Herbs Bad for Dogs & Cats
The following unsafe herbs are potentially dangerous for use in animals. They are considered bad herbs for pets and care should be given in their use.
This herb (and its essential oil) is an effective insecticide and can be toxic to dogs and cats. It should NEVER be used in pets with existing kidney disease or if they are pregnant.
Tea Tree Oil
The essential oil found in Tea Tree is VERY toxic to cats and small dogs. (In fact, cats are sensitive to most essential oils and it is better not to use essential oils on cats at all.)7
For bigger dogs, use tea tree oil with care and for external use only. Always dilute the essential oil (0.5-1%) in a carrier oil (e.g. olive or almond oil). Test a small patch of skin prior to use as some pets may be sensitive to the oil.
Comfrey contains small quantities of alkaloids that can cause liver damage or cancer if taken in large quantities or for a prolonged period of time.
Since the alkaloid concentration is ten times higher in the root than the leaves, DO NOT use comfrey root internally.
Comfrey dried leaves, on the other hand, contain very little alkaloids so use the dried leaves if needed. But in addition, do not use comfrey in pregnant or lactating pets or those with pre-existing liver disease.
White Willow Bark
White willow bark contains salicylates, such as found in aspirin, which may be toxic to cats. Also, do not give this herb to your dog if she is taking any NSAIDs.
This Chinese herb is most commonly prescribed for pets with asthma or respiratory problems.
But beware! The primary ingredient in Ma Huang is Ephedrine which has been shown to exert multiple effects within your body, such as increased metabolic rate and fat burning.
Due to safety concerns, supplements containing ephedra — called ephedrine alkaloids — have been banned in several countries, including the United States.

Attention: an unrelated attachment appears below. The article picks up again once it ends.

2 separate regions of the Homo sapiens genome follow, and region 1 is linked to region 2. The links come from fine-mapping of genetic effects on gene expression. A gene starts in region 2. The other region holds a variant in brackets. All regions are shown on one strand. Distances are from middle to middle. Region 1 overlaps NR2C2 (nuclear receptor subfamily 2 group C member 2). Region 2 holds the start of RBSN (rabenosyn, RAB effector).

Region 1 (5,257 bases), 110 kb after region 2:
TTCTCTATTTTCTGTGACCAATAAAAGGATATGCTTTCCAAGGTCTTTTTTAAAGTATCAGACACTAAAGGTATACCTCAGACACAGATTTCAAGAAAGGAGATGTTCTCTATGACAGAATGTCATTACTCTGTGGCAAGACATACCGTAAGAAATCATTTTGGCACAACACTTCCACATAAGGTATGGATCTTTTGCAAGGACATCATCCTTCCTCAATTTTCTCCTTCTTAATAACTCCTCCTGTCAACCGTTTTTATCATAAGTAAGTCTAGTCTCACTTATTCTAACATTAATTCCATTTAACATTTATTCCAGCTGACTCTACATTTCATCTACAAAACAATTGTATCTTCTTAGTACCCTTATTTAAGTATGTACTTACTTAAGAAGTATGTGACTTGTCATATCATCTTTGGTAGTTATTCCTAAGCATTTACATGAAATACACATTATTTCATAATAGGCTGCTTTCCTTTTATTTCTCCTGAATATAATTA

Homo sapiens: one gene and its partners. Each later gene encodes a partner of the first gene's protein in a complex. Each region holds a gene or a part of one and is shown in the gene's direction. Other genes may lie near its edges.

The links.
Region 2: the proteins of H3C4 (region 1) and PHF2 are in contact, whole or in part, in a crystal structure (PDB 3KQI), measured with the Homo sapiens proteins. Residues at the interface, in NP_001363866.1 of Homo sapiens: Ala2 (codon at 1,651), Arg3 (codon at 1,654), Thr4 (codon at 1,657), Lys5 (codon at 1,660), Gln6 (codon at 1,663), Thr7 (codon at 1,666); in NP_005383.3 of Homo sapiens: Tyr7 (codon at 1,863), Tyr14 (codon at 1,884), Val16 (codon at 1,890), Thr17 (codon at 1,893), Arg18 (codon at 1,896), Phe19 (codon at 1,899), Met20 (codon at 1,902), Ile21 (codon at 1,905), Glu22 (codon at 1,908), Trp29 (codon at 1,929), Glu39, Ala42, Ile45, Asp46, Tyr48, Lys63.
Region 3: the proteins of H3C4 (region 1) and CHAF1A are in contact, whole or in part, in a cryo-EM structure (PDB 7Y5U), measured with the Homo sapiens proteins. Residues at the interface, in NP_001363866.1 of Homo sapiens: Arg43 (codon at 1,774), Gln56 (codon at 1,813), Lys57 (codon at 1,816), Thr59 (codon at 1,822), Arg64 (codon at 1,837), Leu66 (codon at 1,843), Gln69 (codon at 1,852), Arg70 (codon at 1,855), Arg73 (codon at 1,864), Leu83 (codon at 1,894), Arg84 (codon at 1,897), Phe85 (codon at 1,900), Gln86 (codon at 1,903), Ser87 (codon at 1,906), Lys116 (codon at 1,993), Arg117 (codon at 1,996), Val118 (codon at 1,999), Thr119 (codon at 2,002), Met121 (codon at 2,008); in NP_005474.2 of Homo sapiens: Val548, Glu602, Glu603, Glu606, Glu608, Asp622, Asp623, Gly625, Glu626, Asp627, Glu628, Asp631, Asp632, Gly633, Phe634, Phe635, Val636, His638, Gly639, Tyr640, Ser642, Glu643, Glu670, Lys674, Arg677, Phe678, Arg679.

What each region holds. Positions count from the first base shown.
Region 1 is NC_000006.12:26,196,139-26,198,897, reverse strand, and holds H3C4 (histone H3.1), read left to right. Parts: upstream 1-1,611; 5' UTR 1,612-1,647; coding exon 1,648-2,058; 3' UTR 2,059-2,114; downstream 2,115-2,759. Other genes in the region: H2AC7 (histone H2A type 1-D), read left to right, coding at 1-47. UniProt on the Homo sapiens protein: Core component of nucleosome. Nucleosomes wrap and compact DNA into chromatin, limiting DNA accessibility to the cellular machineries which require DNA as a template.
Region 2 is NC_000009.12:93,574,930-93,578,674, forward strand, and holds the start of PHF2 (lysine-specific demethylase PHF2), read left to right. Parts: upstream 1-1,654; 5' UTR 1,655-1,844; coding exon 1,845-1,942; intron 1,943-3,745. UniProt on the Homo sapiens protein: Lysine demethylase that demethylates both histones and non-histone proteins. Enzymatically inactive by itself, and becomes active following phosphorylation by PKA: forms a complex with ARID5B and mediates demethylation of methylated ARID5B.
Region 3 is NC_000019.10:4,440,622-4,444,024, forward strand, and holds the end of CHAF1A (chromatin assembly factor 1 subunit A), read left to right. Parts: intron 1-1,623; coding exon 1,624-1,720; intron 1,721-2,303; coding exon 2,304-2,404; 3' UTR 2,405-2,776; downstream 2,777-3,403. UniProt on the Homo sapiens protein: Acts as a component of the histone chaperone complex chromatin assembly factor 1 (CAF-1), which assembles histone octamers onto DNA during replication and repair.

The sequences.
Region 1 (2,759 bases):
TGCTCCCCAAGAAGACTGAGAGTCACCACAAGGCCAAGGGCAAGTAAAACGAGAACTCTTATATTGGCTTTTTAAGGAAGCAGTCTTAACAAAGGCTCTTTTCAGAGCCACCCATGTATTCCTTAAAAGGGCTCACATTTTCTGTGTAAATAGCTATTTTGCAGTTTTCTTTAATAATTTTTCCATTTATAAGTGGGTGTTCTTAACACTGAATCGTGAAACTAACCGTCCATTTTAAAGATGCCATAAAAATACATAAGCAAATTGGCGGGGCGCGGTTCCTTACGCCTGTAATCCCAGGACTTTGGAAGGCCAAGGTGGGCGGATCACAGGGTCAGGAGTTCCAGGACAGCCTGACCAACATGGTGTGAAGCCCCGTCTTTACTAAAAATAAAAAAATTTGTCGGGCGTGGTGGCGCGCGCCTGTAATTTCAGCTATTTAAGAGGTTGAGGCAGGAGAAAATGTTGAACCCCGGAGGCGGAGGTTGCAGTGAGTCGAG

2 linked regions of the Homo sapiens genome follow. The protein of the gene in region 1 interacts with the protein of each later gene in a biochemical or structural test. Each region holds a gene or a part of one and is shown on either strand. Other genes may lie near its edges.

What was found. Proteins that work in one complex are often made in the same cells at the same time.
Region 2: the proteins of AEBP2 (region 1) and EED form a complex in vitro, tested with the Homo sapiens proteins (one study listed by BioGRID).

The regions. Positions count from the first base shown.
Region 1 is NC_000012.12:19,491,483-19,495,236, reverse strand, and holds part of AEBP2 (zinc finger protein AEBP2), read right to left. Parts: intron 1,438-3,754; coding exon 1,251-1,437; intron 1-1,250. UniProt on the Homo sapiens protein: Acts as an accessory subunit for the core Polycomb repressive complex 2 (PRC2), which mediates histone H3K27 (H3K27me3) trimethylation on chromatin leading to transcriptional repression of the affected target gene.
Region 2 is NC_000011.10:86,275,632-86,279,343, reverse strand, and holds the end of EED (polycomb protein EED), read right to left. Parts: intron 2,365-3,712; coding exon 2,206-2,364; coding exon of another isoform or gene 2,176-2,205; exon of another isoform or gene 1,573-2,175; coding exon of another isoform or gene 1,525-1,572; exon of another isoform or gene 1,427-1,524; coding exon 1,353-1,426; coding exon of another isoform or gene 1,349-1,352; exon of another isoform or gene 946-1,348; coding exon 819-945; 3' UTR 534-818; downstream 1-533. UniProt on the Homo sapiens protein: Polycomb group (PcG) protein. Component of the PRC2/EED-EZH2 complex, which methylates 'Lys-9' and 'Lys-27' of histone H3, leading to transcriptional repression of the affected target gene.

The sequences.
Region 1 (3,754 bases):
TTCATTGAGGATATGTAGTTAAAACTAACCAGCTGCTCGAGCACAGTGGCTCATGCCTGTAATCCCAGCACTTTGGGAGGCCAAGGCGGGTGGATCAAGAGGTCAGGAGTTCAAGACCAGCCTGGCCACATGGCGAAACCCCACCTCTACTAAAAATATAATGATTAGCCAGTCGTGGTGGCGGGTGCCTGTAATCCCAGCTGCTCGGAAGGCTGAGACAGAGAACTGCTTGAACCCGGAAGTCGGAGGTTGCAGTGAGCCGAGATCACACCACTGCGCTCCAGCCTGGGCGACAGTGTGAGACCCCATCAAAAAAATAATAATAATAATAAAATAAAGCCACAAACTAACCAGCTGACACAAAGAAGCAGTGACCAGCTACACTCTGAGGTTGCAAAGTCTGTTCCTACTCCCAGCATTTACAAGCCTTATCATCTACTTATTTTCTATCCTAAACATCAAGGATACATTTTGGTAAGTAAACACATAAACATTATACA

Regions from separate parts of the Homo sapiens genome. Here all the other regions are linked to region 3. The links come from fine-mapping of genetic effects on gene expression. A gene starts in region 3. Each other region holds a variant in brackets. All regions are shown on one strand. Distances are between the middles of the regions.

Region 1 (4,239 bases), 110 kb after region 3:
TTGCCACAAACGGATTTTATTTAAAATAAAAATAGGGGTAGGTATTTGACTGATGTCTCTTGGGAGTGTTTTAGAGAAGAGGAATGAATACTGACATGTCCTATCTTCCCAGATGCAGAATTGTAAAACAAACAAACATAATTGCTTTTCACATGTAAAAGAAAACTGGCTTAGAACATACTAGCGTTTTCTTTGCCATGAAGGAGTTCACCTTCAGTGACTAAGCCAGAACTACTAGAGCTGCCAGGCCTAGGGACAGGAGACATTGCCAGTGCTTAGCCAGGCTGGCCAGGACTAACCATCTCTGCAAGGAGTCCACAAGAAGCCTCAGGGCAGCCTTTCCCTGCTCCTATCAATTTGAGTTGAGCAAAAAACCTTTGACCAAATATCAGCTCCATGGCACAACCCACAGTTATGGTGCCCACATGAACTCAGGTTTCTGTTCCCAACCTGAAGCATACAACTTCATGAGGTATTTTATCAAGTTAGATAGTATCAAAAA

The FDA banned dietary supplements containing ephedrine alkaloids because of their serious safety risks. The supplements were associated with cases of heart attack, seizure, stroke, and sudden death.
Tarragon is commonly used as a culinary herb. It has antioxidant properties, helps digestion, stimulates the appetite, and relieves stress and anxiety.
Used in small amounts, Tarragon it is safe for dogs to eat. However, do NOT use this herb medicinally (i.e. in large amounts) with dogs since it may slow blood clotting and can cause liver damage.
Wormwood is a traditional deworming herb but many herbalists find it too strong for pets. If used excessively, it can irritate the liver and kidneys, and may even damage the nervous system in extreme cases.
While wormwood used in small amounts can be effective in deworming, in larger doses, it can cause problems.
Don’t take a chance on harming your pet. Consider an experienced herbalist such as Natural Wonder Pets for your pet’s care.
If used in large doses, yucca can irritate the stomach lining which may cause vomiting and bloating.
Garlic in large amounts can cause Heinz’s body anemia in dogs and cats. Yet if fed in small amounts, garlic is good for the treatment of parasites such as fleas and worms, microbial infections, and in the treatment of cancer.
Don’t DIY your pet’s health. If you are looking for all natural organic remedies please check out Natural Wonder Pets.
*If you are concerned about safety of garlic for dogs, please note that research has shown garlic is toxic to dogs only if fed in large amounts and for an extended period of time. You can find more detailed information on this topic from my article Garlic for Dogs.
Note: Most of the herbs featured above are available from https://www.starwest-botanicals.com/ (I am not affiliated with Star West just an excellent provider of USDA organic herbs).
Originally posted on October 11, 2020 @ 8:58 am